First of all, I looked up the total number of Reform Party registered voters in NY-7. It’s 22. That means a total of one person could have signed the opportunity to ballot petition to reach the 5% threshold for triggering a write-in primary.
Next up, how many votes were cast? Twenty-three. But two were not legible, so only 21 votes counted. (Remember, any voter not affiliated with a party could vote, meaning there were actually over 67,000 eligible voters for this primary.)
Finally, who won? Looks like Suraj Patel pulled off a big upset with four total votes. That’s the guy who was challenging Rep. Carolyn Maloney in NY-12. That’s right, he doesn’t live in the district, so he’s probably going to turn down the nomination. (Maloney, also not of the district, came in second place with two votes.)
There were 15 others who tied for third place with one vote apiece.
In East River Coops, a total of three votes were cast, for James Comey (former FBI Director), Dan Donovan (who was running in NY-11), and Zola Fazzolave (my new favorite made-up name).
Congratulations to everyone for a spectacular display of democracy gone awry!
Residents, community leaders, and local elected officials have been pressing the Department of Transportation for a solution to the traffic problem on Grand Street (and Clinton and East Broadway), but the DOT has been dragging its heels.
On Thursday, DOT will finally present its mitigation plans to the Community Board. If you want to show your support for a comprehensive solution, please show up for this meeting:
Thursday, June 28
6:30 – 8:30 pm
301 Henry Street
(Henry Street Settlement Youth Services Gymnasium)
Federal primaries are on Tuesday in New York State. Our Congresswoman, Nydia Velázquez, faces no opposition for the Democratic nomination; neither does our US Senator Kirsten Gillibrand; there are no Republicans fighting for that party’s nomination either. And when there’s only one candidate per party, there is no need for a primary.
So why are East River lobbies getting prepped for polling sites? Well it turns out that someone got signatures on an “opportunity to ballot” petition for the Reform Party to set up a write-in for US Congress NY-7. Because there are so few registered members of the Reform Party, it likely took fewer than five signatures to make this happen. That’s right — with New York’s crazy system of third parties, and because Albany won’t set state primaries and federal primaries for the same date, just a handful of people can trigger a multi-million-dollar polling place rollout.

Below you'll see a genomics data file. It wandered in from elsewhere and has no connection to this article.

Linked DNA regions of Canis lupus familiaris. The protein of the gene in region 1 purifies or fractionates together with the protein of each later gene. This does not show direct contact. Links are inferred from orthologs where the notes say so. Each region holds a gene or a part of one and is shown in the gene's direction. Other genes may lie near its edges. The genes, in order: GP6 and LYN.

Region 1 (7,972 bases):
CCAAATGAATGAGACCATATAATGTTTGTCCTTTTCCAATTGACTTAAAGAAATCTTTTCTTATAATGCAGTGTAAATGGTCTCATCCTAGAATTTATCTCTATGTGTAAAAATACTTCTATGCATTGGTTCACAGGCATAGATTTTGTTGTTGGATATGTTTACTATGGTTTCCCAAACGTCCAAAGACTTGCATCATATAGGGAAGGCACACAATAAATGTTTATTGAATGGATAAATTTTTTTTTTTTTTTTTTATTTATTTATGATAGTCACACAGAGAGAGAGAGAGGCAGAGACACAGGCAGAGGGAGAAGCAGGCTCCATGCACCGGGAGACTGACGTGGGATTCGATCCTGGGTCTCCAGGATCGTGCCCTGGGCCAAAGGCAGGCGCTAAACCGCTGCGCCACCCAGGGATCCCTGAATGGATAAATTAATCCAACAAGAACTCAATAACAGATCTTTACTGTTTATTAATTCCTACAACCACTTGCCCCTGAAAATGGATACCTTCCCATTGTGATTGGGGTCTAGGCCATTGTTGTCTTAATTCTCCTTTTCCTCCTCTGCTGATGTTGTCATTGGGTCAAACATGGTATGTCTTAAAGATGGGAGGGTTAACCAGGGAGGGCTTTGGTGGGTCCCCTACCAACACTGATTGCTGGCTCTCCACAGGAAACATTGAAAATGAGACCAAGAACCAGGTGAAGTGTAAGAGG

Here’s the thing, though: unlike Democratic and Republican parties, the Reform Party has an open primary for anyone who is registered to vote but not enrolled in a political party. If that’s you, and you’ve never been able to vote in a primary before, your big chance comes Tuesday. Polls are open 6:00 am to 9:00 pm.
I just got home from seeing Jack & the Beanstalk and I want to make sure you don’t miss this terrific show! It’s wild and funny, bright and daring, and full of smiles — and it’s playing for only three more days (2 shows on Saturday) at Abrons Arts Center right down the street.
This is super multi-cultural holiday fun for the whole family, with a surprising hero, a moustache-twirling villain, and a show-stopping sing-along pie-in-the-face version of 12 Days of Christmas.
Added bonus: this show has deep roots in East River Coop — it’s written by cooperator Mat Fraser, directed by cooperator Julie Atlas Muz, produced by cooperator Michelle Stern, with scene design by cooperator Steven Hammel (plus contributions to the program art by cooperators Andrew Federman and David Flaherty.)
The coop’s annual report was released today showing a shortfall of $182,620, a big improvement from last year’s record $2.3 million deficit. That’s the second deficit in a row even after maintenance increases, with the budget for 2017-2018 showing yet another deficit looming.
The coop also borrowed an additional $2 million this year.
General revenue increased $1.8 million from last year, after a large maintenance increase had a full year to play out.
Operating expenses actually decreased slightly, which is an accomplishment given the fact that real estate taxes alone rose nearly $1 million. (This year’s decrease is mainly due to the high cost of laundry room repairs in the previous fiscal year; nothing of that magnitude happened this year.)
Just in time for the holidays, someone has made available “I’m with Sheldon Silver” t-shirts at online store teespring.com. If you want one, you’ll need to act fast — merchandise is available to order only through Thursday.
The product page has a brief but accurate bio of the former pol: “Sheldon “Shelly” Silver is a former lawyer and Democratic Party politician from New York City, who rose to become the powerful Speaker of the New York State Assembly in 1994 until his arrest on federal corruption charges in 2015.”
With the election of new Democratic District Leaders in September, there’s also a new official Democratic club in the neighborhood called Grand Street Democrats. GSD is holding its first regular meeting on Monday, November 13. This meeting will be mainly focused on getting input from new members about what the club’s goals and priorities should be.
With city elections just finished, there’s still a lot to talk about. For one thing, we have a new State Senator, Brian Kavanagh, and a new member of City Council, Carlina Rivera, representing half of the East River buildings. There are hyper-local issues to organize around, including Grand Street traffic and development of nearby skyscrapers. And 2018 will be an important year to participate in Democratic campaigns beyond the lower east side.